Today is the first day I’ve been in my office since March 10. In going to TPE to search for jobs, NASPA to network and learn, then almost immediately turn around and go to an on campus interview, it’s been a long 17 days, my friends! As that stands, It’s given me some time to think about my time at the conference and how I’d like to reframe this blog in the future. So from the beginning…
Hahaha no, I won’t give you 17 days of play-by-play action. Instead, I’ll say that TPE (The Placement Exchange) is a rewarding but exhausting experience. If any of you are reading this as SA grads who haven’t searched yet, I’m going to give you some unsolicited advice.
- First, don’t shotgun your job search. From someone who is extremely extroverted, I promise you that 25 interviews in 3 days is way too many. I don’t regret my choice to do so many, but I was edging on regret by Saturday evening.
- Second, you have to eat during the day. No, I’m not talking about a few Clif Bars here and there (made that mistake). Thursday I thought I could get away with interviewing from 9am-7pm and only eating them. NOPE. Wanted to cry by 7pm. The next day I took the time to run to Jimmy John’s for a sandwich and it made a marked difference for the second half of my day. Don’t sacrifice meals for interviews.
- Third, you are interviewing from the time your pretty little self lands in the airport to the time you’re back in your home. Talking poorly about other candidates or employers shouldn’t ever happen, and especially shouldn’t happen in public places. Additionally, there are ALWAYS conference people around you (in the bathroom, on the escalator, in the parking garage, on the street corner…you catch my drift), so even if you’re not talking about a specific person or school, if you’re being a Negative Nancy, someone’s bound to hear it…
- …And when those people hear it, they’re going to tell someone who’s interested in you because—my fourth and final point—everybody knows somebody. I know anyone of us who has a mentor has heard this time and again, but it’s really true. My mentor from undergrad knew someone on the search team at one of my top schools. My former supervisor knew someone who knew an AD at a different top school and we ended up sitting next to each other at a social. It will inevitably happen that someone you know knows someone who interview someone who knows you…you get where I’m going.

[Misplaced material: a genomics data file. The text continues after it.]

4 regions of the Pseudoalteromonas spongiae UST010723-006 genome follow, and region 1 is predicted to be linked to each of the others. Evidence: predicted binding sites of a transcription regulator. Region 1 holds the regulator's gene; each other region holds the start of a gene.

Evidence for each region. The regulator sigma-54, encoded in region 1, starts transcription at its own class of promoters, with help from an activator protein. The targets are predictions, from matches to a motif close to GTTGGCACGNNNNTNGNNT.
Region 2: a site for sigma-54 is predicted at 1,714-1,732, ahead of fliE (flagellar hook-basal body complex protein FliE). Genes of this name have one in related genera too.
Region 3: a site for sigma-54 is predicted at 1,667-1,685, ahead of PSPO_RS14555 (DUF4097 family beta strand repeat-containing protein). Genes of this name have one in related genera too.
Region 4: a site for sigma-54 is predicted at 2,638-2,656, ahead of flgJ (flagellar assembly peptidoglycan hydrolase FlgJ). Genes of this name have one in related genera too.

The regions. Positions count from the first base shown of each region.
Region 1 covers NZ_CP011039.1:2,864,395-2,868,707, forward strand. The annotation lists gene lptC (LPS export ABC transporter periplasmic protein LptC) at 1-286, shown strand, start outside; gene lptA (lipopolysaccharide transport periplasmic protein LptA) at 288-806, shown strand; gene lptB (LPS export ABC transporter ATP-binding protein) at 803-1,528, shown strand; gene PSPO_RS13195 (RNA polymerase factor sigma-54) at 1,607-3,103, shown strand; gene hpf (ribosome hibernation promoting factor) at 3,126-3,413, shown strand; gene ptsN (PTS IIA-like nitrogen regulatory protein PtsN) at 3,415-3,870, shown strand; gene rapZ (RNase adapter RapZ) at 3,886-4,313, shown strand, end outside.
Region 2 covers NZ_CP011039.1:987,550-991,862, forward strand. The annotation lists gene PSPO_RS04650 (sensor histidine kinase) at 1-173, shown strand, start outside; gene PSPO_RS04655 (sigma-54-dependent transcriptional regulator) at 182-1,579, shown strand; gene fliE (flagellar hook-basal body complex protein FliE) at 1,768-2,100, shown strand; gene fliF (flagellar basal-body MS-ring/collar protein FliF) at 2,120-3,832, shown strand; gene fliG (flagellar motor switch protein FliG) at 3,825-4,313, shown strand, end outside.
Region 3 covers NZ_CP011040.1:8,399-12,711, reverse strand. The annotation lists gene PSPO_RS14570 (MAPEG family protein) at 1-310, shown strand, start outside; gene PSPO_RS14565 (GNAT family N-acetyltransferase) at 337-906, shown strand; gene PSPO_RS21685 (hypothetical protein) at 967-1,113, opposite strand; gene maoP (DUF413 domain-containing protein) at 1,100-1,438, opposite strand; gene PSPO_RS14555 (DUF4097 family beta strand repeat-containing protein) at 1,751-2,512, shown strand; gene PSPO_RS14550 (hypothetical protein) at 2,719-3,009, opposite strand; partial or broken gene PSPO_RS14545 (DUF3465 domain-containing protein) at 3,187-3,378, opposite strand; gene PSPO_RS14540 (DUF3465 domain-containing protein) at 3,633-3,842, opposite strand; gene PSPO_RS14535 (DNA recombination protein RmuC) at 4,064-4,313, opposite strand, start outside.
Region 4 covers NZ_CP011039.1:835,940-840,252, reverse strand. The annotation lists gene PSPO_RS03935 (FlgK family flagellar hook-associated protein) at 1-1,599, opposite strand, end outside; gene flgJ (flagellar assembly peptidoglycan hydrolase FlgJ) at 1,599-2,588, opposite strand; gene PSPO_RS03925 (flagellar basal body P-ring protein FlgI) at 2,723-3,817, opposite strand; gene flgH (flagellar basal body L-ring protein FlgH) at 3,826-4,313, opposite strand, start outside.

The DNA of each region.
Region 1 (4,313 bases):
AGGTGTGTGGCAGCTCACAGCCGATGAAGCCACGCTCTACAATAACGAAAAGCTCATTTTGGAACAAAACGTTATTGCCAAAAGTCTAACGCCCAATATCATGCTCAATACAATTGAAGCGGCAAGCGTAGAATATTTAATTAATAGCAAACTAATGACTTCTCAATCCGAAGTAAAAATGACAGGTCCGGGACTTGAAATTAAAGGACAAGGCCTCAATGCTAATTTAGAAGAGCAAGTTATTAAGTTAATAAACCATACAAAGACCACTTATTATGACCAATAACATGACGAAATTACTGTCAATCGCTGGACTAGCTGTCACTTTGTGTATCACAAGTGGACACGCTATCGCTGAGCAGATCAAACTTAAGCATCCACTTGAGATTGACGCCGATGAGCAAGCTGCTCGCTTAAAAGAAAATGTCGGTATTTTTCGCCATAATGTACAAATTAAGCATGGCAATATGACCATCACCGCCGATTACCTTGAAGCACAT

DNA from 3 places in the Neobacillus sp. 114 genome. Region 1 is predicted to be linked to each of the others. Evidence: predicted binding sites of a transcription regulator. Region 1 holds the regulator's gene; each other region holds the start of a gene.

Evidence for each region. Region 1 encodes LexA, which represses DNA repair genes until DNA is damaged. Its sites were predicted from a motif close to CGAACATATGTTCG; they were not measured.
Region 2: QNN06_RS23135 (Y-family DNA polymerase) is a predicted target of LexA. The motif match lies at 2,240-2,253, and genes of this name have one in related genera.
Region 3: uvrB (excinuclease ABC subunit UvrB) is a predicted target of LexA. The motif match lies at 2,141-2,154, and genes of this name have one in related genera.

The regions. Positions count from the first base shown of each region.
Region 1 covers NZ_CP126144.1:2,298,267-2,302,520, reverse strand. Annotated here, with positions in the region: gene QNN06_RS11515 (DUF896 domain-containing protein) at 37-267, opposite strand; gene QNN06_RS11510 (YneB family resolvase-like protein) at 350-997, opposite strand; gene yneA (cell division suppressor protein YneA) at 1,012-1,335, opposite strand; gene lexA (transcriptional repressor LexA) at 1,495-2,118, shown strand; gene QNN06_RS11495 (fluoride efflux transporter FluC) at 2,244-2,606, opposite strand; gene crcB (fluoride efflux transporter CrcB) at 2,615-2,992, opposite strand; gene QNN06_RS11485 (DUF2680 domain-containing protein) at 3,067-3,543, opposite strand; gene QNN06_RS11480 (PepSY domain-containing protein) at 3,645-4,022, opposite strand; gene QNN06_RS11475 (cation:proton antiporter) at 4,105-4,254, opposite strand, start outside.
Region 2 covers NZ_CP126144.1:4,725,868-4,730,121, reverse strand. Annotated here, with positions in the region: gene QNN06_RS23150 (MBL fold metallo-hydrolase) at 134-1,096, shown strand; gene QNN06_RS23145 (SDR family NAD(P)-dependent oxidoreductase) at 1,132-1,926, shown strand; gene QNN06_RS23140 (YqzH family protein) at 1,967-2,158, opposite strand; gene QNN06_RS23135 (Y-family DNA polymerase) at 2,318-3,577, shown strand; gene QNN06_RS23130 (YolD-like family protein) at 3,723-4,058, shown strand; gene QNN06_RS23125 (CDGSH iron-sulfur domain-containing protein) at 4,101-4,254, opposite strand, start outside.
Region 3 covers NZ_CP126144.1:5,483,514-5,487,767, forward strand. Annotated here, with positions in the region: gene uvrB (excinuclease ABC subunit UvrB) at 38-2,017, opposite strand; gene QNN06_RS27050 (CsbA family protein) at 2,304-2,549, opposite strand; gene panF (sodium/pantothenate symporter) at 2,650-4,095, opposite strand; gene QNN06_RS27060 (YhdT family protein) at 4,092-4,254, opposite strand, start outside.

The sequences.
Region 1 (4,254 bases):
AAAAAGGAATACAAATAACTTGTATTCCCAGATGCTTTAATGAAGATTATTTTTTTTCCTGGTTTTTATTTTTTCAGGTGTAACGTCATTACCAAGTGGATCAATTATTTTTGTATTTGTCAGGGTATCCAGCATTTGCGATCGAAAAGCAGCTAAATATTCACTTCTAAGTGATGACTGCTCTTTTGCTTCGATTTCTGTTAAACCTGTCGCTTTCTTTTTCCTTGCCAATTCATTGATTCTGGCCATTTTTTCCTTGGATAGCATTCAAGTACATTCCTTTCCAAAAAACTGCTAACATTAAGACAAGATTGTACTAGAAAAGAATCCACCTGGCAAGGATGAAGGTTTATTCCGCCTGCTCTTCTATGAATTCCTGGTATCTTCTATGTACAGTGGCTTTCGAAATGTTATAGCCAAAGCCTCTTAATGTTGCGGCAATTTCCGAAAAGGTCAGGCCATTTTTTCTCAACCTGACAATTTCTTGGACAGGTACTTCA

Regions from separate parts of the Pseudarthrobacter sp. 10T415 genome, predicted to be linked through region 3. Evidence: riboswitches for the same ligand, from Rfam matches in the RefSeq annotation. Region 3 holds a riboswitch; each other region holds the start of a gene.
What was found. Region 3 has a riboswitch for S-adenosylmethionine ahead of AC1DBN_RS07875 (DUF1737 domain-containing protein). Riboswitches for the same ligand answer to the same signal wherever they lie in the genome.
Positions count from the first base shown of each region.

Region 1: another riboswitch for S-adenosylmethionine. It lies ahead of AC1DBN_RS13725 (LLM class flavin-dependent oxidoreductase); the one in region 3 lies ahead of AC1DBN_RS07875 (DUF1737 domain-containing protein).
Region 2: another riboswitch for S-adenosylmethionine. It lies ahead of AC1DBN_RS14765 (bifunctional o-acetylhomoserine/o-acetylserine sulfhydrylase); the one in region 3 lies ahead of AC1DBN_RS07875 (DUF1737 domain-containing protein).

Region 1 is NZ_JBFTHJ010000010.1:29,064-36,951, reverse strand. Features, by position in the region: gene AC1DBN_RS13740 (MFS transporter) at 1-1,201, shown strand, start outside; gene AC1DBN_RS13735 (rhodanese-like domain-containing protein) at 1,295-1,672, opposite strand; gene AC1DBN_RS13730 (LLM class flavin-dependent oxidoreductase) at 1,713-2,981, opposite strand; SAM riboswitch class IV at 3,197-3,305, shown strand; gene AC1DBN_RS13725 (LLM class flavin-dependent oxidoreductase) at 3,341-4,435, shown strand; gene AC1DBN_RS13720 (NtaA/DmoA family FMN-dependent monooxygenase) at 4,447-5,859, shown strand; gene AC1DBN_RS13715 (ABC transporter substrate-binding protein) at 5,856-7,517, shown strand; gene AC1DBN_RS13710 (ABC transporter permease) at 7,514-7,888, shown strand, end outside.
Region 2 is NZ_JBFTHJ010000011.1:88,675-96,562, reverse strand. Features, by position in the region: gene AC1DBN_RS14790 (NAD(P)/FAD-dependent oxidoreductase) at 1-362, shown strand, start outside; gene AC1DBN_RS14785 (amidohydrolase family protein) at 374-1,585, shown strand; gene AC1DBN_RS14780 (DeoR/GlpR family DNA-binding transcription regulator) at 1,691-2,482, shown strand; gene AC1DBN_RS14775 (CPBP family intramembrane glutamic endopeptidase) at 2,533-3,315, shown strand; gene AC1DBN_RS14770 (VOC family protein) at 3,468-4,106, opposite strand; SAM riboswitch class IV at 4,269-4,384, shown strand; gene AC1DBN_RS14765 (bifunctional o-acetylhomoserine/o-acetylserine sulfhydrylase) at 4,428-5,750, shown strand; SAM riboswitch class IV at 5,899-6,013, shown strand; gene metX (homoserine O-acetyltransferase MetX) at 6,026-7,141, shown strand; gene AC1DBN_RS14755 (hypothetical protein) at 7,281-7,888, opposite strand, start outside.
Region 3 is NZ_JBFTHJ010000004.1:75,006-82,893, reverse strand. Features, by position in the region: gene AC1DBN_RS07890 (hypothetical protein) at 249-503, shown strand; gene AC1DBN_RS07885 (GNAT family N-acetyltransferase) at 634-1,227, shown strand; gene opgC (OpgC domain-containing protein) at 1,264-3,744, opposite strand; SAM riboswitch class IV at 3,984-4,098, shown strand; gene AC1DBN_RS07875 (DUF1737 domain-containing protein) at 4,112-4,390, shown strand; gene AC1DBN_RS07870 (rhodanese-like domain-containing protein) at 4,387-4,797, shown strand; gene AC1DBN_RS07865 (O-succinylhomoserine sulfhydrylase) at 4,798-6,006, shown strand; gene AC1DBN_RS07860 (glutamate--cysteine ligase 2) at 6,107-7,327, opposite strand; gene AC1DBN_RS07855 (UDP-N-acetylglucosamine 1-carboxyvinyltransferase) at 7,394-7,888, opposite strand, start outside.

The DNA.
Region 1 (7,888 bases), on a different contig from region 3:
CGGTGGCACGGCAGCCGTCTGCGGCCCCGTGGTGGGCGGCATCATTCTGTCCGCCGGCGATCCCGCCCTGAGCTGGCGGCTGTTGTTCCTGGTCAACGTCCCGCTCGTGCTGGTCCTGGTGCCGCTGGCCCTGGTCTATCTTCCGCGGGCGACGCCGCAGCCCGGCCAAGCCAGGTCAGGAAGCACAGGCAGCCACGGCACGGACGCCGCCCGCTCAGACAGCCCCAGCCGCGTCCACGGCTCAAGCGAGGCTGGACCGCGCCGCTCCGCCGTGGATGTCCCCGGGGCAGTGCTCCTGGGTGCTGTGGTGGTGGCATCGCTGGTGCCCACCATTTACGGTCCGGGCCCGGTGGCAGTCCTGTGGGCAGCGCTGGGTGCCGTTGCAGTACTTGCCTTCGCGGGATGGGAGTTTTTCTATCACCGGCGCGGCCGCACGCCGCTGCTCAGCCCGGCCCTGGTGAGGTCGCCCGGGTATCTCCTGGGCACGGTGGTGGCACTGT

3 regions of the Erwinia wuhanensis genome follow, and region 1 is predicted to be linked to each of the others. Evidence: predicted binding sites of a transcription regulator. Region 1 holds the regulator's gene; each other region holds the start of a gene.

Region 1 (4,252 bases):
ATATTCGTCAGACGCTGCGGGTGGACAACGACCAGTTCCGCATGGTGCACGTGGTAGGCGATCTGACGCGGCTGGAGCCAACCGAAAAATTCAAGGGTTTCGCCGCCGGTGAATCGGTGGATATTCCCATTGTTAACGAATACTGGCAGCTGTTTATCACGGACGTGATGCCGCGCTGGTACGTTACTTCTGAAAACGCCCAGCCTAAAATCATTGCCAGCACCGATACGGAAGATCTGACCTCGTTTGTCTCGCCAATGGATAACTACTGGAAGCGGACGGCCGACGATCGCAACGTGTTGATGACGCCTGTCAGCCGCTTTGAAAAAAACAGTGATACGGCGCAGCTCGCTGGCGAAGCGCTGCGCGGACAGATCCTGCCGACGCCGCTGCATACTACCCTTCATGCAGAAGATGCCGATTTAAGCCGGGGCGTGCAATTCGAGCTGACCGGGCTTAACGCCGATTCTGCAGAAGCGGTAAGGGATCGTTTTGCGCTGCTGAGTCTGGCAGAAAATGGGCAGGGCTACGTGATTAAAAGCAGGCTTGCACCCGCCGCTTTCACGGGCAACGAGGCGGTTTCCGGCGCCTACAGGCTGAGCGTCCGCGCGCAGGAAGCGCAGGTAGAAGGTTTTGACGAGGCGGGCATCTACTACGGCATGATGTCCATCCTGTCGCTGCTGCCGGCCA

While some of this advice is also applicable to NASPA attendance, there are some other points about NASPA that I think warrant pointing out.
- Your presenters are people too. I had a total fangirl moment when I went to the #BloggingBravely session because there were some #SAChat powerhouses presenting, but it was truly just a conversation when we all met up afterwards and chatted. After a session about college jargon and the impact on low income students who can’t talk the talk, I spoke to the presenter and got her contact info. If you really like someone’s topic, don’t hesitate to reach out to them.
- In public spaces, engage with the other people sitting around. I met so many people sitting at a charging station or in line for coffee or just by sharing a table with them. I understand that some people need their “me” time, but these public spaces are for making those connections.
- See number three above. It’s still applicable during NASPA.
- Keep business cards on you. I gave away and received more cards than I ever have before just to be able to connect with people, so bring a stack with you!
As I round out this post, I think it’s important to note for some of my followers that I know this is a very work-related post on what is usually a personal blog. I don’t believe in having a work and personal account for things (blog to come on this topic), so I’ll still be doing personal posts, but I will also be moving this toward being a blog about my professional experiences as well. Hope y’all enjoyed!